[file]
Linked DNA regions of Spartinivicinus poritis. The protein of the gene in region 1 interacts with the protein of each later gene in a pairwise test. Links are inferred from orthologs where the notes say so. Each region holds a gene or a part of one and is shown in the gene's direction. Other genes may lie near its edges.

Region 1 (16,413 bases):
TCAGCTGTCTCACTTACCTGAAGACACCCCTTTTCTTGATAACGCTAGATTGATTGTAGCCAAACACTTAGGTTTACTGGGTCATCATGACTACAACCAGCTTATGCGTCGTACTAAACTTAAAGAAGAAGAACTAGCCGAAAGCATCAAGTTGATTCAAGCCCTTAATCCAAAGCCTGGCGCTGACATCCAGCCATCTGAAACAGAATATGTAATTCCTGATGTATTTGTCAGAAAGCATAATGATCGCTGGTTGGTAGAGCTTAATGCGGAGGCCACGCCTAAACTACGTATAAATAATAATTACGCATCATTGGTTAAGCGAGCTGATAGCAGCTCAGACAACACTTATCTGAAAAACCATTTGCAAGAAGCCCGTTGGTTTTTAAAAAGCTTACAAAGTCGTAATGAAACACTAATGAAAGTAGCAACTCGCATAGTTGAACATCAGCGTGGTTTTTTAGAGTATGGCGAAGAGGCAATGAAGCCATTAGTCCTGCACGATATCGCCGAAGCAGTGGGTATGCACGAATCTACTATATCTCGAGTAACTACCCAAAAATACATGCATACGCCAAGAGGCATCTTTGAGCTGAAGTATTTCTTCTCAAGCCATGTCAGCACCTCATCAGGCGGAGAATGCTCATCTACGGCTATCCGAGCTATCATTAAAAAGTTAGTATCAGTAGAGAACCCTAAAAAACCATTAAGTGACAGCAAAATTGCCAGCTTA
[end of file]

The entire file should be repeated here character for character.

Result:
Linked DNA regions of Spartinivicinus poritis. The protein of the gene in region 1 interacts with the protein of each later gene in a pairwise test. Links are inferred from orthologs where the notes say so. Each region holds a gene or a part of one and is shown in the gene's direction. Other genes may lie near its edges.

Region 1 (16,413 bases):
TCAGCTGTCTCACTTACCTGAAGACACCCCTTTTCTTGATAACGCTAGATTGATTGTAGCCAAACACTTAGGTTTACTGGGTCATCATGACTACAACCAGCTTATGCGTCGTACTAAACTTAAAGAAGAAGAACTAGCCGAAAGCATCAAGTTGATTCAAGCCCTTAATCCAAAGCCTGGCGCTGACATCCAGCCATCTGAAACAGAATATGTAATTCCTGATGTATTTGTCAGAAAGCATAATGATCGCTGGTTGGTAGAGCTTAATGCGGAGGCCACGCCTAAACTACGTATAAATAATAATTACGCATCATTGGTTAAGCGAGCTGATAGCAGCTCAGACAACACTTATCTGAAAAACCATTTGCAAGAAGCCCGTTGGTTTTTAAAAAGCTTACAAAGTCGTAATGAAACACTAATGAAAGTAGCAACTCGCATAGTTGAACATCAGCGTGGTTTTTTAGAGTATGGCGAAGAGGCAATGAAGCCATTAGTCCTGCACGATATCGCCGAAGCAGTGGGTATGCACGAATCTACTATATCTCGAGTAACTACCCAAAAATACATGCATACGCCAAGAGGCATCTTTGAGCTGAAGTATTTCTTCTCAAGCCATGTCAGCACCTCATCAGGCGGAGAATGCTCATCTACGGCTATCCGAGCTATCATTAAAAAGTTAGTATCAGTAGAGAACCCTAAAAAACCATTAAGTGACAGCAAAATTGCCAGCTTA